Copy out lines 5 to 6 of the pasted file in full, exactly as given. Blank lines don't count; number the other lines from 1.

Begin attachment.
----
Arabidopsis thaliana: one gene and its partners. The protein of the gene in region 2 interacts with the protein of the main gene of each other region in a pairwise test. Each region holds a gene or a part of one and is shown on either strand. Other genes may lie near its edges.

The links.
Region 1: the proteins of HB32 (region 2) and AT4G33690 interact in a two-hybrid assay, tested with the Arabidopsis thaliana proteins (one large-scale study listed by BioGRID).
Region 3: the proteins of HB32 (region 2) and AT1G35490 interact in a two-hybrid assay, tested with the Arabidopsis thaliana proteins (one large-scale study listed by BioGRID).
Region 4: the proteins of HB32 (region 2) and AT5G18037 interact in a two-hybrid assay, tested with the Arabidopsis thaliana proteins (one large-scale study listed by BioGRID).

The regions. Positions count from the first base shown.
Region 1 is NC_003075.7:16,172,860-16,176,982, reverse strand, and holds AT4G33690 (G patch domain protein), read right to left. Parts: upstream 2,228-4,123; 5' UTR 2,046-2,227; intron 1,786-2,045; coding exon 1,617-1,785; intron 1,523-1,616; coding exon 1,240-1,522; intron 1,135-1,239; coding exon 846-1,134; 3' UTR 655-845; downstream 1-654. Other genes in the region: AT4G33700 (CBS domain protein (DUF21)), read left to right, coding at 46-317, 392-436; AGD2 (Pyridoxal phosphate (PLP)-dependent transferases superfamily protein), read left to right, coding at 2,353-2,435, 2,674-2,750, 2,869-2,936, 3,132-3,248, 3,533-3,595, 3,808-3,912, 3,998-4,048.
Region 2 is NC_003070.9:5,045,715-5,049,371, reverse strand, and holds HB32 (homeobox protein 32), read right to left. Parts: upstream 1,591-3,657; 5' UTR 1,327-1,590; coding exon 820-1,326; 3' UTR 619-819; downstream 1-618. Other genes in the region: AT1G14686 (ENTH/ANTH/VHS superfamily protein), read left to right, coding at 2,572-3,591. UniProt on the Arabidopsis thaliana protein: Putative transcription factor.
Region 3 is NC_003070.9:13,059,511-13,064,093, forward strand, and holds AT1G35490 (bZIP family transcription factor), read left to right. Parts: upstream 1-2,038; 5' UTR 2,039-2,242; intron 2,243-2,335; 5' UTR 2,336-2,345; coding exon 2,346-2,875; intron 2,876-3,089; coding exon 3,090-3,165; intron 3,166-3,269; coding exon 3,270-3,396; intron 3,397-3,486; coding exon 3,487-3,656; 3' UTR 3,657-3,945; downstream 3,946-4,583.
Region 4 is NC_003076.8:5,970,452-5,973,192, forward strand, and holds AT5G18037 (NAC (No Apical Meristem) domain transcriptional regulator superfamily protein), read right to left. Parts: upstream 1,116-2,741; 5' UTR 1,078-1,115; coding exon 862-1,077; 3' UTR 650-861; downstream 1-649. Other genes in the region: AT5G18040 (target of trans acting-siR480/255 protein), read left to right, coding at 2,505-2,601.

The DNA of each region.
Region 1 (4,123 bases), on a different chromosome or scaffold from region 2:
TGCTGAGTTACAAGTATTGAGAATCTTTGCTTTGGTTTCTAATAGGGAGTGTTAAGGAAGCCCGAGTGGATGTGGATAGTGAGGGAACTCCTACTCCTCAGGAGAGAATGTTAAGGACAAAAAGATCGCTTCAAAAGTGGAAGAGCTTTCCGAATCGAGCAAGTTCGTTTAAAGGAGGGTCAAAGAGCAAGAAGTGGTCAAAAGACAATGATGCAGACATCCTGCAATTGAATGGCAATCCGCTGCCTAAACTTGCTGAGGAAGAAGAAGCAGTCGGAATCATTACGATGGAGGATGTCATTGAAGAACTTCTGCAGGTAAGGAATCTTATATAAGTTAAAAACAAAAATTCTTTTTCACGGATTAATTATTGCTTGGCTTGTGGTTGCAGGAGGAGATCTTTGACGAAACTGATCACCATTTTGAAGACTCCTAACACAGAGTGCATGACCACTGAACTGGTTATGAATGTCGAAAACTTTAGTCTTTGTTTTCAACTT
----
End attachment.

Region 4: the proteins of HB32 (region 2) and AT5G18037 interact in a two-hybrid assay, tested with the Arabidopsis thaliana proteins (one large-scale study listed by BioGRID).

The regions. Positions count from the first base shown.